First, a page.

With new engines and driveline systems for improved productivity, lower emissions, greater smoothness and serviceability, and operator comfort, the L110G and L120G are fitted with a Tier 4i/Stage IIIB-compliant engine fitted to drive train, hydraulics and lifting systems designed and produced by Volvo. The engine is a Volvo eight-liter, six-cylinder turbocharged V-ACT (Volvo Advanced Combustion Technology) off-highway diesel unit featuring cooled gas recirculation and a particulate filter with active regeneration. The active-type diesel particulate filter temporarily holds the particulate matter and then incinerates it, further reducing emissions. The units feature improved engine response at low engine speeds. The production of torque and power at low engine speeds, combined with load-sensing hydraulics, is designed to remove the need to overrun the engine, thus extending engine life and lowering fuel usage and reducing noise.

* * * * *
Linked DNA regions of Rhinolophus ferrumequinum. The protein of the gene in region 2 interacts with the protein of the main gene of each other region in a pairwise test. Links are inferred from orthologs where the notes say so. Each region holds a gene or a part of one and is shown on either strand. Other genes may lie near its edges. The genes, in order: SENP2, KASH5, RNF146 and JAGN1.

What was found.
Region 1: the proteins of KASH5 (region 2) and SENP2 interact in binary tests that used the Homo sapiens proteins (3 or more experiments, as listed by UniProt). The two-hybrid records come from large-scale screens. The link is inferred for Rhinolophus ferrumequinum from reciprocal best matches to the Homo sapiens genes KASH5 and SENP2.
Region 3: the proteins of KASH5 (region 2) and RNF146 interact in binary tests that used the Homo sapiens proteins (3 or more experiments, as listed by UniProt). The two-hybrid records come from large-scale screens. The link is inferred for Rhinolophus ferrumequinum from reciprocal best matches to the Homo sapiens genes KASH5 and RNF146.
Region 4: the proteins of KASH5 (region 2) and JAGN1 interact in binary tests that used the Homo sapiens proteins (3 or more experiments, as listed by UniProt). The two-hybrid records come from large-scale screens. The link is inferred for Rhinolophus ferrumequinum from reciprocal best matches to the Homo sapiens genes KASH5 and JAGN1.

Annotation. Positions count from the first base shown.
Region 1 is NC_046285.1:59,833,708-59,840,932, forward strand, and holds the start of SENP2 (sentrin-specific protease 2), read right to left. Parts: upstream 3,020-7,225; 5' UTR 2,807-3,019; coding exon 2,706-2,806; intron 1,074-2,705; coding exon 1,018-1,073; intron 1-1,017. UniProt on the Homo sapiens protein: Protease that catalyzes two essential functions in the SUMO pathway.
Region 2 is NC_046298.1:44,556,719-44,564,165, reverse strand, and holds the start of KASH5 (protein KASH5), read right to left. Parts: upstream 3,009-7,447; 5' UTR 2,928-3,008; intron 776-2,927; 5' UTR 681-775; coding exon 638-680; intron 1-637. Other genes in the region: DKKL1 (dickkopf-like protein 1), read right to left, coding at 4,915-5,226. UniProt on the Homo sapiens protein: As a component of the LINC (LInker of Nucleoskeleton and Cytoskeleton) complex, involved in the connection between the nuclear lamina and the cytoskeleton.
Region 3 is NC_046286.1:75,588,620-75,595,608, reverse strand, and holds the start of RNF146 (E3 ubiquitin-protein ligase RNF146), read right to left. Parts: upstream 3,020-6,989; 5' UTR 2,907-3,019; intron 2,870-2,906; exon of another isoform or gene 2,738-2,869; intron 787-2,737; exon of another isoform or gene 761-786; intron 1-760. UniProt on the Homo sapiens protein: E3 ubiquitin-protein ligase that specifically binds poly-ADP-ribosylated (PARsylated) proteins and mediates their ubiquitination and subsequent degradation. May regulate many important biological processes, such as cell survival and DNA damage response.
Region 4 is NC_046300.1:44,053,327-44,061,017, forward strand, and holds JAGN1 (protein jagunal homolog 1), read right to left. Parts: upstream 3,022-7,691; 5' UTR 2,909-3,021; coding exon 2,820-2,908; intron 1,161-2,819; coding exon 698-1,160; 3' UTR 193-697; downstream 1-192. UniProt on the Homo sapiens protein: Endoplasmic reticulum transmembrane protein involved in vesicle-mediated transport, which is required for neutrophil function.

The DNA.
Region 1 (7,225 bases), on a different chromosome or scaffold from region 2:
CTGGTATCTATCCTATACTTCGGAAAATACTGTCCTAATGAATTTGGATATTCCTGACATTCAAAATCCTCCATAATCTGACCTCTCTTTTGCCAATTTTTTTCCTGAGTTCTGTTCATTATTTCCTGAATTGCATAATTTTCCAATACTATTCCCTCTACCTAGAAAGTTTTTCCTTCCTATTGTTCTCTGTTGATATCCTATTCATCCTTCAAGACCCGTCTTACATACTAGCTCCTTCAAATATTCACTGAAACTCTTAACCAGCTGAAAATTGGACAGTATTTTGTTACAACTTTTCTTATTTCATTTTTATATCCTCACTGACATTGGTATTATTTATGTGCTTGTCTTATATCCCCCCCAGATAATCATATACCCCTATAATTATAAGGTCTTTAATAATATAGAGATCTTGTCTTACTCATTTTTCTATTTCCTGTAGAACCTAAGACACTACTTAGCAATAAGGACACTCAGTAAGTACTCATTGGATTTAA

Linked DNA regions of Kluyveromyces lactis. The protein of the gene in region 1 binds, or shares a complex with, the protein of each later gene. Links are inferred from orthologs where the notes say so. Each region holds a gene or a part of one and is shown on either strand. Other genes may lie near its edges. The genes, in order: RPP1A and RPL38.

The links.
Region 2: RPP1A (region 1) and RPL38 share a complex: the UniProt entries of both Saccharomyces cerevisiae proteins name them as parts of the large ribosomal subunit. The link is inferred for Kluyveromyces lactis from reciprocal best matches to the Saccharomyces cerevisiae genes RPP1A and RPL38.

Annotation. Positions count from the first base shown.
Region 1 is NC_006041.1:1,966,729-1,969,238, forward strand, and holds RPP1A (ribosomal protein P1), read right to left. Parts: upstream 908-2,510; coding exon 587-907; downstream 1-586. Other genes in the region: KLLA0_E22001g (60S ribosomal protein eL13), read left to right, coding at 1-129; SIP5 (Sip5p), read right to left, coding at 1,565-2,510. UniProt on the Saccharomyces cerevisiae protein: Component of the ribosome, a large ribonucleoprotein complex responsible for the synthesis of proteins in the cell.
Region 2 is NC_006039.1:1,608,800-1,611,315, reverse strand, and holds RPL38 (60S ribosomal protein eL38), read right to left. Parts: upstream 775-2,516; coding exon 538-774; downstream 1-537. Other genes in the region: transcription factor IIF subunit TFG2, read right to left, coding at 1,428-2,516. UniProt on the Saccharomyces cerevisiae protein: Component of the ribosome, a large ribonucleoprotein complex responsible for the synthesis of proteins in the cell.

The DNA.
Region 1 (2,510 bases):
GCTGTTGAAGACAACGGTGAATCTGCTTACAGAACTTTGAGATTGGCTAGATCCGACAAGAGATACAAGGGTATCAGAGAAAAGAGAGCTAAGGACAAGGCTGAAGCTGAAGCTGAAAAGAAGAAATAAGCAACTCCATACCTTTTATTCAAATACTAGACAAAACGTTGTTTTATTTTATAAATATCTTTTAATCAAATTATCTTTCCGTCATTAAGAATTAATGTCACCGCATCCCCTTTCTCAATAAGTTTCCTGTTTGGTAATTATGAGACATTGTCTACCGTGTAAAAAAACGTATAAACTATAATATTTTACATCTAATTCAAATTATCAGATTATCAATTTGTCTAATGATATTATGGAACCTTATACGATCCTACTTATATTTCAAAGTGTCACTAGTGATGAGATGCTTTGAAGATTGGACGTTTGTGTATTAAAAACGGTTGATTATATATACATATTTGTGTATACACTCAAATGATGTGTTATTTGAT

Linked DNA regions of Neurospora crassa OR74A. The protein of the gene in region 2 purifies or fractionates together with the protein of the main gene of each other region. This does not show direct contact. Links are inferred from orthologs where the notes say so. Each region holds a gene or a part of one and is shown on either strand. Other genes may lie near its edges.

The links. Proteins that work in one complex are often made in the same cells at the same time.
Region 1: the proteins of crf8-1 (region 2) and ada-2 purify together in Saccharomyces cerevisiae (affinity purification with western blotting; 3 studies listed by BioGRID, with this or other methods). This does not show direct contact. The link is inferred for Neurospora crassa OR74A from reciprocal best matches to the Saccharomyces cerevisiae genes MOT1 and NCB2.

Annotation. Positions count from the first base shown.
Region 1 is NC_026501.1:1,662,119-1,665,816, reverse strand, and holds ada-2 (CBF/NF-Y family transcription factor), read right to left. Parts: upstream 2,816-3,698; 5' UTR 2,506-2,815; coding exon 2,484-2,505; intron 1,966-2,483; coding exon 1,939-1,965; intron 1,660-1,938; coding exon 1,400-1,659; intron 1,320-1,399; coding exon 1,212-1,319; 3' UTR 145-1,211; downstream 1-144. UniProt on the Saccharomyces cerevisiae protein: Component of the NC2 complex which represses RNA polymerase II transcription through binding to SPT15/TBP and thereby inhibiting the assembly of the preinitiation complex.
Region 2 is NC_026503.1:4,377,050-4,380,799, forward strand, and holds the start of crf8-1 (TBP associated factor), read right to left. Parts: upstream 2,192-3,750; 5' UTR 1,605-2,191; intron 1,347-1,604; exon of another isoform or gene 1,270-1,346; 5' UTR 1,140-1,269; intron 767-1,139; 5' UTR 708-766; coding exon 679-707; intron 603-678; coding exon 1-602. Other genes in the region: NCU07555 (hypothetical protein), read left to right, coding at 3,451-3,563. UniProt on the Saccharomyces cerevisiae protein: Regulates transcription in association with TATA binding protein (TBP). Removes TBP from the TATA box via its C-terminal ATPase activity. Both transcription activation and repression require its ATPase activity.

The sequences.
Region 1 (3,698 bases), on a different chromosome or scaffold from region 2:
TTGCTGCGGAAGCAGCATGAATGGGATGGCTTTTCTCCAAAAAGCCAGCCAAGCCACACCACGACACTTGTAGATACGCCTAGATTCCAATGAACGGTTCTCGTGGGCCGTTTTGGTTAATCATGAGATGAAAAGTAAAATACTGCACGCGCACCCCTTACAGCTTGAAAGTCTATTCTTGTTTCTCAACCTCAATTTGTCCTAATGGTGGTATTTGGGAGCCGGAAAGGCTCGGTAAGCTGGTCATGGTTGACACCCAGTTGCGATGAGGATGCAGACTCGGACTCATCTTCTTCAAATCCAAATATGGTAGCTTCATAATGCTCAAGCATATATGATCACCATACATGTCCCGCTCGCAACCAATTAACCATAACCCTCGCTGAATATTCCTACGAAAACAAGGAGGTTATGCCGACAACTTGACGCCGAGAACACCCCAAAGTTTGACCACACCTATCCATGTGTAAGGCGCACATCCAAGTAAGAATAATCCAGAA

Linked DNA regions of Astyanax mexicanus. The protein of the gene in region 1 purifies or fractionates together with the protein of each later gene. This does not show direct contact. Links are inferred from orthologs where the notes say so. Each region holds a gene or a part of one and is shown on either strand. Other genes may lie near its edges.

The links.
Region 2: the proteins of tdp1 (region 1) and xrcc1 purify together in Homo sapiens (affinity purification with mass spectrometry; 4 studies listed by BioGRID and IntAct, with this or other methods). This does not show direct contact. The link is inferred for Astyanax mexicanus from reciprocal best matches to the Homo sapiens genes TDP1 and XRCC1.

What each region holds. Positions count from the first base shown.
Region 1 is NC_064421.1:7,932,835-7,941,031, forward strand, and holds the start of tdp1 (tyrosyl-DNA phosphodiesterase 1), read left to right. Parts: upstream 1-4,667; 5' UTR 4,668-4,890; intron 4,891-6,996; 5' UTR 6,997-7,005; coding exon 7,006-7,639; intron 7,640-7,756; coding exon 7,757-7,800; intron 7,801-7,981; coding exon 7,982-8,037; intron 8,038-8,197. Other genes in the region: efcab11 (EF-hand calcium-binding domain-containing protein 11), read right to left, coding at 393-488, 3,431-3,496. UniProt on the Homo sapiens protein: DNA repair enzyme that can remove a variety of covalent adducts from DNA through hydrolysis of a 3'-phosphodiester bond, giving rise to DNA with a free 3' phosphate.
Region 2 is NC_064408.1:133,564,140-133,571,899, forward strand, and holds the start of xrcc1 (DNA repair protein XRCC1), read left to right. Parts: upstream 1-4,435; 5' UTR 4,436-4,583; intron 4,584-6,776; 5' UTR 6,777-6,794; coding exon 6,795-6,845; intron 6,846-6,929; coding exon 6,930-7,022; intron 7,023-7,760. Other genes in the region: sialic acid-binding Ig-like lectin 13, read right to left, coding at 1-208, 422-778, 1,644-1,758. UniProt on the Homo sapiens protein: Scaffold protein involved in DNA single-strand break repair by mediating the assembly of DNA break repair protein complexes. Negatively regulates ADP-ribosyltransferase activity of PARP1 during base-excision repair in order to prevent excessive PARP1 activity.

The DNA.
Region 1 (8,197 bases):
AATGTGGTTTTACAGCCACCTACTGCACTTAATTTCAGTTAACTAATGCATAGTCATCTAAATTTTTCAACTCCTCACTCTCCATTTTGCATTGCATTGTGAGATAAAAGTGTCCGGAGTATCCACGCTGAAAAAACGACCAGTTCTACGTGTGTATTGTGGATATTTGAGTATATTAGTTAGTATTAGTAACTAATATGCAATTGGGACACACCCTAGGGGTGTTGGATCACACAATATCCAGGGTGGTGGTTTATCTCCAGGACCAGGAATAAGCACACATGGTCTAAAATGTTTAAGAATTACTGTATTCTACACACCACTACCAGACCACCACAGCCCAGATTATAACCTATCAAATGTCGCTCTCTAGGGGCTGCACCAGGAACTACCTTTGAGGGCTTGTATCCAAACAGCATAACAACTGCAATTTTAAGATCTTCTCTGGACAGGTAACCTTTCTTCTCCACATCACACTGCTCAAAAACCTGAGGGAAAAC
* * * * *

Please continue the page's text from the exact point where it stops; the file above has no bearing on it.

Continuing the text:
The L110G and L120G are fitted with heavy-duty axles whose housings absorb the weight of the machine and load. As the axle shafts transmit torque to the hub reductions, stress is reduced on the propeller and shafts. The rear axle cradles are maintenance free and the front axle is fitted with a hydraulically operated differential lock, thus transferring 100 percent of power to the wheels and reducing wheel spin, improving traction in soft or slippery conditions.

The units come with advanced electronic monitoring diagnostics designed to prolong machine life, enhance uptime and maximize productivity. Monitors function in real time and alert the operator if problems occur. MATRIS charts and analyzes data on machine handling and operation and CareTrack, the Volvo CE telematics system, allows machine location and operating data to be viewed via Internet from anywhere in the world.